BWW Reviews: Overblown FLASHDANCE THE MUSICAL Misses the Mark
It's a bit disconcerting when you see a play or musical that's set in an era you lived through. Kind of makes you feel a little older than you'd like to feel. In this case, it's the midwest premier of Flashdance The Musical. I remember when director Adrian Lyne's film came out in 1983, and it was at a time when I was purchasing lots of cassettes (remember them?). So, I'm very familiar with the tunes that made up that soundtrack, and it's a little bit weird for me to be sitting through a new musical version of that movie. In some ways, it has a perfect plot for a musical, but unfortunately the characterizations are just too thin, and the musical itself too long, to be completely successful.
The plot (book by Tom Hedley and Robert Cary) isn't all that different from the original film (screenplay by Joe Eszterhaus and Hedley), but there's been a lot of new music added (music by Robbie Roth and lyrics by Cary and Roth). Alex Owens is still a steeltown girl, who spends her days as a welder, and her nights as a stripper at a cabaret club. She still has aspirations of becoming a classical dancer, and in place of the creepy older owner of the steel mill, we get Nick Hurley, a much younger heir, who may be able to make her dream come true.
Emily Padgett does good work here as Alex. She has the all the right moves that could propel her career in another direction, and the first act ends with her auditioning for a prestigious dance school. She's nicely matched with Matthew Hydzik who portrays the heir to the steel mill fortune. But, the fact is that the steel industry was on its last legs when this show is set. So, their romance, as sparkling as it seems, would probably fall on hard times once the bleak reality of the actual business set in.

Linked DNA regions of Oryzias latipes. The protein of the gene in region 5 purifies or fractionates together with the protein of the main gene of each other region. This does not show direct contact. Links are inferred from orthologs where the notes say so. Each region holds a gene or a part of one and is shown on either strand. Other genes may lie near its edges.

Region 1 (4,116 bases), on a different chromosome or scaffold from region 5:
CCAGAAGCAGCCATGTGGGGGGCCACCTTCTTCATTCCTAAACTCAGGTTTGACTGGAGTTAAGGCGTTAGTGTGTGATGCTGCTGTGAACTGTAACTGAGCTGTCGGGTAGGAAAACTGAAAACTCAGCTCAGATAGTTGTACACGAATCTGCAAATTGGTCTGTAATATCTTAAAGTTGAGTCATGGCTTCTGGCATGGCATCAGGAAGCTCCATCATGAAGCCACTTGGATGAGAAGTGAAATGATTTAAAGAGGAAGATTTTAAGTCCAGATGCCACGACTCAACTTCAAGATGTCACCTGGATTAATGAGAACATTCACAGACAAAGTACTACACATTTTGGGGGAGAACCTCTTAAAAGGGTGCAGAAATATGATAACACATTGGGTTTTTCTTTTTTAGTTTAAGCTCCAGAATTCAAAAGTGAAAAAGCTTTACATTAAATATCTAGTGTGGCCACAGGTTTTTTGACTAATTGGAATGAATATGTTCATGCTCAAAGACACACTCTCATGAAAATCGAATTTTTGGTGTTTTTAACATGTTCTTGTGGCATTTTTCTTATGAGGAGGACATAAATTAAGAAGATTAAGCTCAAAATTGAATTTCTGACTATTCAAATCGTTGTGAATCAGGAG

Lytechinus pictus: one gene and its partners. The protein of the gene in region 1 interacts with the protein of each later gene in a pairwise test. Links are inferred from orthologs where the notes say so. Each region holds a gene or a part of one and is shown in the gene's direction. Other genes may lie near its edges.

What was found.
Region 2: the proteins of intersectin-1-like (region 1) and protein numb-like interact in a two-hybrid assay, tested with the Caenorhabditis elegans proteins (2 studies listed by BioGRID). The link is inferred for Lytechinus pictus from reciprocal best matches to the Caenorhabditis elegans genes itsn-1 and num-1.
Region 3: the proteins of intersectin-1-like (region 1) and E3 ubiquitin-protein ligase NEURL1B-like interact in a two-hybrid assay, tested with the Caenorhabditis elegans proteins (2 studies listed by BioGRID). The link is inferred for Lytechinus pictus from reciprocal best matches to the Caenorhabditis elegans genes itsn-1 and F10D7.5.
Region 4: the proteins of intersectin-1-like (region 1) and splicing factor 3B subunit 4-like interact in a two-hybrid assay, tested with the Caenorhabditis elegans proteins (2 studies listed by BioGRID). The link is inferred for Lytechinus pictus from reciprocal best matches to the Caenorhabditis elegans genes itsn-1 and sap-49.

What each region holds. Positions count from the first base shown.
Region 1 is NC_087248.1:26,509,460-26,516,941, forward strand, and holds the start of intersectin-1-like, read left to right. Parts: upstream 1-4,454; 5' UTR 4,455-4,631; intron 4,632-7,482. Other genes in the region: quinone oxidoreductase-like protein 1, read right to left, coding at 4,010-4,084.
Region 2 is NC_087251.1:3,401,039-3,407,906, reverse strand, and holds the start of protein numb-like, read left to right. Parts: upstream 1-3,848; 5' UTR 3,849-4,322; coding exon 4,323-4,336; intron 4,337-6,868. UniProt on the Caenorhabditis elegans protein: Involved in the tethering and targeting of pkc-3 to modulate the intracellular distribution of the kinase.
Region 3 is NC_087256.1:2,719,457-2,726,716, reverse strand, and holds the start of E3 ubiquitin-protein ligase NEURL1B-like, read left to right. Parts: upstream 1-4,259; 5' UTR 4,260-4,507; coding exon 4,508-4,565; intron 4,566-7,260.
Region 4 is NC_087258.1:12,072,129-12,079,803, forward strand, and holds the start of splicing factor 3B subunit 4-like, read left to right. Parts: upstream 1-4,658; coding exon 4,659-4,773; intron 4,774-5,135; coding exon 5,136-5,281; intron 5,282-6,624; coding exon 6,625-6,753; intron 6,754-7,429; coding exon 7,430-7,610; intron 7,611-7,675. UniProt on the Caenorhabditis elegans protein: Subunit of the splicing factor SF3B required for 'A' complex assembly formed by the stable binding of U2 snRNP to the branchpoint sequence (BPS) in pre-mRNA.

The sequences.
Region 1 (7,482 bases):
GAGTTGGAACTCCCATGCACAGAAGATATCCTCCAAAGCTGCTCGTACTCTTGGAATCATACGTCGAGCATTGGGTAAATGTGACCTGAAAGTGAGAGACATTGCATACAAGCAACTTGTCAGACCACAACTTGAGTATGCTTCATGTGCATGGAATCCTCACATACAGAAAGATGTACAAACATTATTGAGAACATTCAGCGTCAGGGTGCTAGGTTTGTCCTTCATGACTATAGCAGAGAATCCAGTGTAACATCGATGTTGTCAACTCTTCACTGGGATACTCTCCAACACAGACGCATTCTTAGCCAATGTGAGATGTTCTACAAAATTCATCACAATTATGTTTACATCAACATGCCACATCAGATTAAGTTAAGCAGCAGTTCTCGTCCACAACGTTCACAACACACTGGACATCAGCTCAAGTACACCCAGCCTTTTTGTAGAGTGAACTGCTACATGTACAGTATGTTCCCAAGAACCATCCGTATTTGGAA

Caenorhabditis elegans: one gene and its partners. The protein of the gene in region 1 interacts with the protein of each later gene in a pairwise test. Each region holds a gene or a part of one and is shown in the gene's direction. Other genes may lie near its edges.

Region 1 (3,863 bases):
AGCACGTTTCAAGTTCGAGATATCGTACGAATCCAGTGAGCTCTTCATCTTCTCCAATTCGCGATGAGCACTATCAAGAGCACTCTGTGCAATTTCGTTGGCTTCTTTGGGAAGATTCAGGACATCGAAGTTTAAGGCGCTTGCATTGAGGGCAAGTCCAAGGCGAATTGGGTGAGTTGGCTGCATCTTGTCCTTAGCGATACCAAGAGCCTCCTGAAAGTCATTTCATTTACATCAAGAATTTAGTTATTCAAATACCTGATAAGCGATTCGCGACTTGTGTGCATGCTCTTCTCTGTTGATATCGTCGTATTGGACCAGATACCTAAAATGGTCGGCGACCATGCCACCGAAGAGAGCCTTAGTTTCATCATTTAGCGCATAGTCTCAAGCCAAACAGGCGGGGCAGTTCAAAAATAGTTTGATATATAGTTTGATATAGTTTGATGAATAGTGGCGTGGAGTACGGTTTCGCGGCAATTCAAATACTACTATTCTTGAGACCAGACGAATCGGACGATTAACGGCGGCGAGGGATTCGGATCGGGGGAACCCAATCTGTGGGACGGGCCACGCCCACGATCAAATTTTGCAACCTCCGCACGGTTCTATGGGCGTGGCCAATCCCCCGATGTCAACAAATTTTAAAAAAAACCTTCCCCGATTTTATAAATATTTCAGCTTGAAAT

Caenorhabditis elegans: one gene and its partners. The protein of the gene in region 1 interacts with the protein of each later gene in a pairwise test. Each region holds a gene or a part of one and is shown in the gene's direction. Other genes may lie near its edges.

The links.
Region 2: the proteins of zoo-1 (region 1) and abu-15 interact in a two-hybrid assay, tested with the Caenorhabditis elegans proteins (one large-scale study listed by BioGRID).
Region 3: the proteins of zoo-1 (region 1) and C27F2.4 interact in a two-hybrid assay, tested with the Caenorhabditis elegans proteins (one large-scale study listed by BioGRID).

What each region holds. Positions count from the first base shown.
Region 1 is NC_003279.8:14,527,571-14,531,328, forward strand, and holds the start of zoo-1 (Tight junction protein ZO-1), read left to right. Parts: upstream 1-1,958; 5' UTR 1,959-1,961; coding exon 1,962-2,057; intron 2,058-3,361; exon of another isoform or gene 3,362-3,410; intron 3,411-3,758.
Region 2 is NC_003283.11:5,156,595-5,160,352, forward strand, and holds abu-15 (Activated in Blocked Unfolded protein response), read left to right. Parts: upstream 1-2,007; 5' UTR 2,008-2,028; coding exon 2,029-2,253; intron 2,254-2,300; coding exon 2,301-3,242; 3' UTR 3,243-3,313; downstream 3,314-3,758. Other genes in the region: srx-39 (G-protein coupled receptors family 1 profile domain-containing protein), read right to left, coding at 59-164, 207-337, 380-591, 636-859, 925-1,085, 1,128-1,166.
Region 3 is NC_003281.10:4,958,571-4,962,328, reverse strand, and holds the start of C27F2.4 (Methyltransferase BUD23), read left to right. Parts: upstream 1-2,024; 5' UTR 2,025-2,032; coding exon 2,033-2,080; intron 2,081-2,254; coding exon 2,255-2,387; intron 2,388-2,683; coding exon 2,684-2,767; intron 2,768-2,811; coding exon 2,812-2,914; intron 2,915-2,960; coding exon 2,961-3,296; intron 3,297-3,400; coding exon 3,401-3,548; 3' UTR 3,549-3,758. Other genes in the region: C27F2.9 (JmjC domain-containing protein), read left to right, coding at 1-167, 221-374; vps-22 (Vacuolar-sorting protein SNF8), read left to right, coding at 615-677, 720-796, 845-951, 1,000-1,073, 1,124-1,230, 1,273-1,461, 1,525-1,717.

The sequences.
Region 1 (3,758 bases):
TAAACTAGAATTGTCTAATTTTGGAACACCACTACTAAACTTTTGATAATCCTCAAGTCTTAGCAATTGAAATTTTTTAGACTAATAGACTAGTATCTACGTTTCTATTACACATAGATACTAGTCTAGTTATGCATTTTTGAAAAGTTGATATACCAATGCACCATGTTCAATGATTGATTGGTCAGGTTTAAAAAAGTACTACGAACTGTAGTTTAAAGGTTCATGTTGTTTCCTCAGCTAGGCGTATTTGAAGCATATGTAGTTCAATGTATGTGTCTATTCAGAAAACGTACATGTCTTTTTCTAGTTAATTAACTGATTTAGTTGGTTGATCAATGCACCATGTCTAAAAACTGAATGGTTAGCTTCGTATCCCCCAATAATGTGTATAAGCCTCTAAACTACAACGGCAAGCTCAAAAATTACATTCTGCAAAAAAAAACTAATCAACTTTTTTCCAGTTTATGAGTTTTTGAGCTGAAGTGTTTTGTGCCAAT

There is a lot to like about this show. The dance numbers are energetic, running the gamut of style, even if some of those styles seem a bit modern for a show set in the 1980's. The music also tries to echo the feel and sound of that era, and for the most part they're tuneful and accurate. The problem is that there are just too many of them (15 in the first act), and far too many reprises, although they add more to the characterizations than the book does.
Sergio Trujillo's direction is pretty good, but his choreography is better. The pace of the show drags a bit too much, making the already long running time seem even longer. What really makes this show entertaining is the projection design by Peter Nigrini. These are used in smart fashion to allow this show to play on small stages with little concession. Paul Tazewell's costumes conjure up a time some would prefer be forgotten, with it's abundance of legwarmers and tops that fall off one shoulder.
Flashdance The Musical is a mixed bag, full of life, but bloated and unnecessary. It continues at the Peabody Opera House through January 13, 2013.
My review is late in arriving due to illness.